No idea. Certainly none of the “English Affairs” Committees seem to suffer from such problems. Local government is largely devolved to Scotland, but there’s only the one Scottish member present on the Communities and Local Government Committee. The same goes for Committees that have significant impact on reserved issues. The Justice Select Committee has 1 Scottish and 2 Welsh members out of 11. The Culture, Media and Sport Committee has 1 each from Scotland and Wales of 11 to represent the culture and media of those nations. Not a single one of the 19 England-only, England-and-Wales-only, or UK-wide committees has anything other than a majority of MPs representing English constituencies – yet the same cannot be said for the committees for Scotland or Northern Ireland. And most damning of all, it is unclear whether representatives of Scottish/Welsh/Northern Irish constituencies can even take part in those committees, as Tommy Sheppard has intimated.
This is ludicrous for another obvious factor: Scottish votes alone cannot overturn the democratic will of English votes. Even Scottish, Welsh, and Northern Irish votes combined cannot do that. All they can do is decide tight contests where significant numbers of English MPs support both sides. Case in point: relaxing the foxhunting rules. A huge number of English MPs do not support changing the law at all, even if the Conservative majority in England support it. Yet even the mere thought that Scottish (and Welsh and Northern Irish) MPs would dare involve themselves is treated as a democratic outrage, as if the changes in law would be met with joyous rapture and zero opposition from other English people. No such acknowledgement when 18 of 20 amendments that were supported by the majority of Scottish MPs were shut down by English, Welsh and Northern Irish votes.
Which is worse:
- an English-only bill with support from, say, 310 of 533 English MPs being defeated by 220 of 533 English MPs with assistance from 110 MPs from Scotland, Wales and Northern Ireland – or 58% of English MPs overruled by 42% + allies?
- … or a Scotland-only bill with support from 56 of 59 Scottish MPs being defeated by 3 of 59 Scottish MPs with assistance of 533 English MPs – or 95% of Scottish MPs overruled by the other 5% + allies?
They’re both unfair, but to very different degrees of severity – and EVEL doesn’t solve it at all, because despite the rantings of far-right idealogues, this will not give the people of England the voice they clearly want. If anything, it could muzzle it further.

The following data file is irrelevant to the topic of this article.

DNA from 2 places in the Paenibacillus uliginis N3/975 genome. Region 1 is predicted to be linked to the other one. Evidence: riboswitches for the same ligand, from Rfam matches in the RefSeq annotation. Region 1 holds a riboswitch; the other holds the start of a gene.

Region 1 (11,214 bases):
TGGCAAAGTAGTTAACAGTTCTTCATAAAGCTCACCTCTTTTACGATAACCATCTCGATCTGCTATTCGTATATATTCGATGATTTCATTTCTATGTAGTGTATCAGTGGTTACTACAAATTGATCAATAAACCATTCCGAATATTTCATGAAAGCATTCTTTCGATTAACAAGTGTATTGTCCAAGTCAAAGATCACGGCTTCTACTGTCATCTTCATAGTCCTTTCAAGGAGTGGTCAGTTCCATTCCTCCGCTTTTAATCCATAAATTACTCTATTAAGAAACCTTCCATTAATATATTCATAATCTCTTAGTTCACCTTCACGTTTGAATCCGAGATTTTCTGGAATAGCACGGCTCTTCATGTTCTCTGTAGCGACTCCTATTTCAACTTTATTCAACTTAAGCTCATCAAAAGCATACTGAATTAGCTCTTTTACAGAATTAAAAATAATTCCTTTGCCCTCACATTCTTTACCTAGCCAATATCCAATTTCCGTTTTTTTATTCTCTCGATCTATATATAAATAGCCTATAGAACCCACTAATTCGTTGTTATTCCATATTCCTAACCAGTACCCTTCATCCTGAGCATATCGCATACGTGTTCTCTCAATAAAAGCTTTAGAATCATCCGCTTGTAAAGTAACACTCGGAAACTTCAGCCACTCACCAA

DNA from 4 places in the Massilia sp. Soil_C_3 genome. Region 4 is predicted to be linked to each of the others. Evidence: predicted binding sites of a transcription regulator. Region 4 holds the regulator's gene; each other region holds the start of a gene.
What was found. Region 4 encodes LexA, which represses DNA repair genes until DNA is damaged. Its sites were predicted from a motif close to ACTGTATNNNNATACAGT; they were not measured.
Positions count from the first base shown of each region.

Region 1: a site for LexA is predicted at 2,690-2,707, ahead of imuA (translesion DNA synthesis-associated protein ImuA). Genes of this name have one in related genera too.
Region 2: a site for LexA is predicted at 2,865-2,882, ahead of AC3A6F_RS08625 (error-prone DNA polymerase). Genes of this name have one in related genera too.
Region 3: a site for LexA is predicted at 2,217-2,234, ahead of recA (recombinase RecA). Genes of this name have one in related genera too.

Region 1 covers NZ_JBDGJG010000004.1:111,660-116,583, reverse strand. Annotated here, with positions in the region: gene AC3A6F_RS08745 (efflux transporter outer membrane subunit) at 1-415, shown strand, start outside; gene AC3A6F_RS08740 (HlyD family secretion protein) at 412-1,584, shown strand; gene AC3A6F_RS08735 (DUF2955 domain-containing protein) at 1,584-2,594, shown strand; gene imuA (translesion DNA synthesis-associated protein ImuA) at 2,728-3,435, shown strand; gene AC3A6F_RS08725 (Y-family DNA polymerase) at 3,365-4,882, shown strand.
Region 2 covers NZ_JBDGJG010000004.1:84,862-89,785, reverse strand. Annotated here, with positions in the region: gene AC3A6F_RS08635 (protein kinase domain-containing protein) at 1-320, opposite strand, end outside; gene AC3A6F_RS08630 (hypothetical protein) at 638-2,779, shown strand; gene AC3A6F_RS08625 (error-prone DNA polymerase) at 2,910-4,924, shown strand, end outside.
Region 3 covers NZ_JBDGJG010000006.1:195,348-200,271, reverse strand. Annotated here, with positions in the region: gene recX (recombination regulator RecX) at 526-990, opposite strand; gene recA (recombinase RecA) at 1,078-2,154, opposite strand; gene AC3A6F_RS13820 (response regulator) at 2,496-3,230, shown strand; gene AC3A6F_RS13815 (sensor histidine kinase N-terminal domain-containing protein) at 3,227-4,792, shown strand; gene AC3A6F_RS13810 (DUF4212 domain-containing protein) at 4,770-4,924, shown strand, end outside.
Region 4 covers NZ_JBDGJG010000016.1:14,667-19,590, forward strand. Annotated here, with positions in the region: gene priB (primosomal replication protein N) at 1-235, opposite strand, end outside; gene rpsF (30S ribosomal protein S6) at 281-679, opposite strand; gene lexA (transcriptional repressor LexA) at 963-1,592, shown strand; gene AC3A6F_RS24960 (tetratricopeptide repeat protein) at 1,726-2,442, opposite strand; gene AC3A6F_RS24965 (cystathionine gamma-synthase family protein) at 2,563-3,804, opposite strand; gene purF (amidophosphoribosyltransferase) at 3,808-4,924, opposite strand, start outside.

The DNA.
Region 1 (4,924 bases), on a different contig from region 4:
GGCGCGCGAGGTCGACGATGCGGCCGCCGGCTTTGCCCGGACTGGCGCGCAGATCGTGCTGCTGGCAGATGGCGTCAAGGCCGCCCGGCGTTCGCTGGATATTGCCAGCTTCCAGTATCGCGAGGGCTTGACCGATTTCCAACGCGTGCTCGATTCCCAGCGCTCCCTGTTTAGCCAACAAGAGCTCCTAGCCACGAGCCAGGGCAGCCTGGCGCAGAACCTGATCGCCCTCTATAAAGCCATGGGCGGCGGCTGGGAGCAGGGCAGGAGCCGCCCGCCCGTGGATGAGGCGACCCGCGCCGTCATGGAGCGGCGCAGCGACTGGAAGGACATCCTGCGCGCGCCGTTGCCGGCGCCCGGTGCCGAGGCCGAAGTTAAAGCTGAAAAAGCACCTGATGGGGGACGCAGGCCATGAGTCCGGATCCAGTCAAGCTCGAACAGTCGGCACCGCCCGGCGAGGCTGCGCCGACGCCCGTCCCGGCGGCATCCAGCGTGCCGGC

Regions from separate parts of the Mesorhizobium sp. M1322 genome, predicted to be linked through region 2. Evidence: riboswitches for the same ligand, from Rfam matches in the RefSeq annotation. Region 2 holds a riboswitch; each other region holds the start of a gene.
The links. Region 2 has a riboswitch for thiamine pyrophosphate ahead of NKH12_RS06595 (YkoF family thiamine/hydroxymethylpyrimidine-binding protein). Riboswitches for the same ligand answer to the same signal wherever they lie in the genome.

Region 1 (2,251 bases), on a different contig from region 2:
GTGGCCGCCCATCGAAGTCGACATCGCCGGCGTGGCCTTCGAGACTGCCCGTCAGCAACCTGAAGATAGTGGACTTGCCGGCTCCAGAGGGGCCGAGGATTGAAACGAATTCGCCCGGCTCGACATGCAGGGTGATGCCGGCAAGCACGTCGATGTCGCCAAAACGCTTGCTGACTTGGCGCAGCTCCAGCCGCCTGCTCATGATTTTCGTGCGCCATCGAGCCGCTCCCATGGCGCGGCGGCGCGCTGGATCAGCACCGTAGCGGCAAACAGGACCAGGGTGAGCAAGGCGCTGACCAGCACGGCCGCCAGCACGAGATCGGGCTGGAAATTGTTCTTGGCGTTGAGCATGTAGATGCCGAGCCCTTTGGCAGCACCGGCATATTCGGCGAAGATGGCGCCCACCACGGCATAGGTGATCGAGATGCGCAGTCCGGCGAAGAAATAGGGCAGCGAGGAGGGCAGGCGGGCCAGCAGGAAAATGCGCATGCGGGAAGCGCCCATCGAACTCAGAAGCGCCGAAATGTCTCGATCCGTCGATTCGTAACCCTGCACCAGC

If the proponents of Chris Grayling’s version of EVEL were actually interested in granting England parity to Scotland, Wales and Northern Ireland, then the answer to that would be an English Parliament. Take powers over healthcare, justice, education, housing, the environment, transport, tourism, and other “English-only” issues out of the UK Parliament, and put them into an English Parliament. That way, all members of the UK Parliament are taken out of the equation entirely, for it is no longer in their remit, but that of the English Parliament. Maybe locate it somewhere in the North of England, as a measure of good faith.
But, of course, the forces of EVEL aren’t actually interested in giving the people of England greater power and influence over their own lives in the devolution of power from the UK Parliament. This is part of a Conservative campaign to strengthen and increase their influence – or, more accurately, to weaken and decrease their opponents’ influence. Why else would they disenfranchise every member of the European Union who is not a UK citizen in a referendum which irrefutably affects them most of all? Why else do they still refuse to lower the voting age to parity with Scotland, Jersey, Guernsey, the Isle of Man? Why else would they seek to disenfranchise tens of thousands from the poorest areas of the UK? Instead of trying to increase their support the old fashioned democratic way – by, you know, persuading more people to vote for them – they’re doing it artificially by cutting away support for the opposition.
Not that they aren’t doing anything to increase their power through addition – clearly unhappy with their majority of 12 (technically 15 if you exclude Sinn Féin and the speaker), and the temerity of the Lords threatening to block the Tax Credits cut, they’ve surmised another 150 unelected Tory peers ought to do the trick. Hence, a wafer-thin majority government with 36.9% of the vote – the second lowest vote share of a majority UK government in history – is a lot less secure than having 330 seats of 650 may suggest. What are they so afraid of?
You might wonder why some independence supporters are outraged at this: after all, does it not suggest a possible “trigger,” a “material change in circumstances” that could lead to indyref2? Therefore, should we not be rubbing our hands with glee that the Tories are making such a monumental strategic blunder? Well, if you think Scottish independence supporters are motivated by sheer fanatical devotion to the idea and nothing else, sure. But the desire, the belief, the cause, is much more complex than “independence at all costs.” What else do you think is stopping the Scottish government just declaring UDI right now, or even when they gained a majority in Holyrood in 2011 – the costs could be absolutely immense, but we’d still be independent, right?
That’s why we haven’t had stories of independence supporters plotting to make good on Guy Fawkes’ plans, or remove David Cameron from office the way John F. Kennedy was, or undertake any other acts of such senseless, reckless and counter-productive violence. The independence supporters I know are advocates of democracy. They look to the anachronism that is Westminster and the feudalism of the House of Lords and want no part in it. Democracy is about the people deciding their own future. That is what drives the cause of Scottish independence for me, and for many of my fellow independence supporters. And if an injustice is done against any democracy, then everyone is the poorer for it.
Disenfranchisement is the ultimate crime against democracy, whether it’s the public or their elected representatives.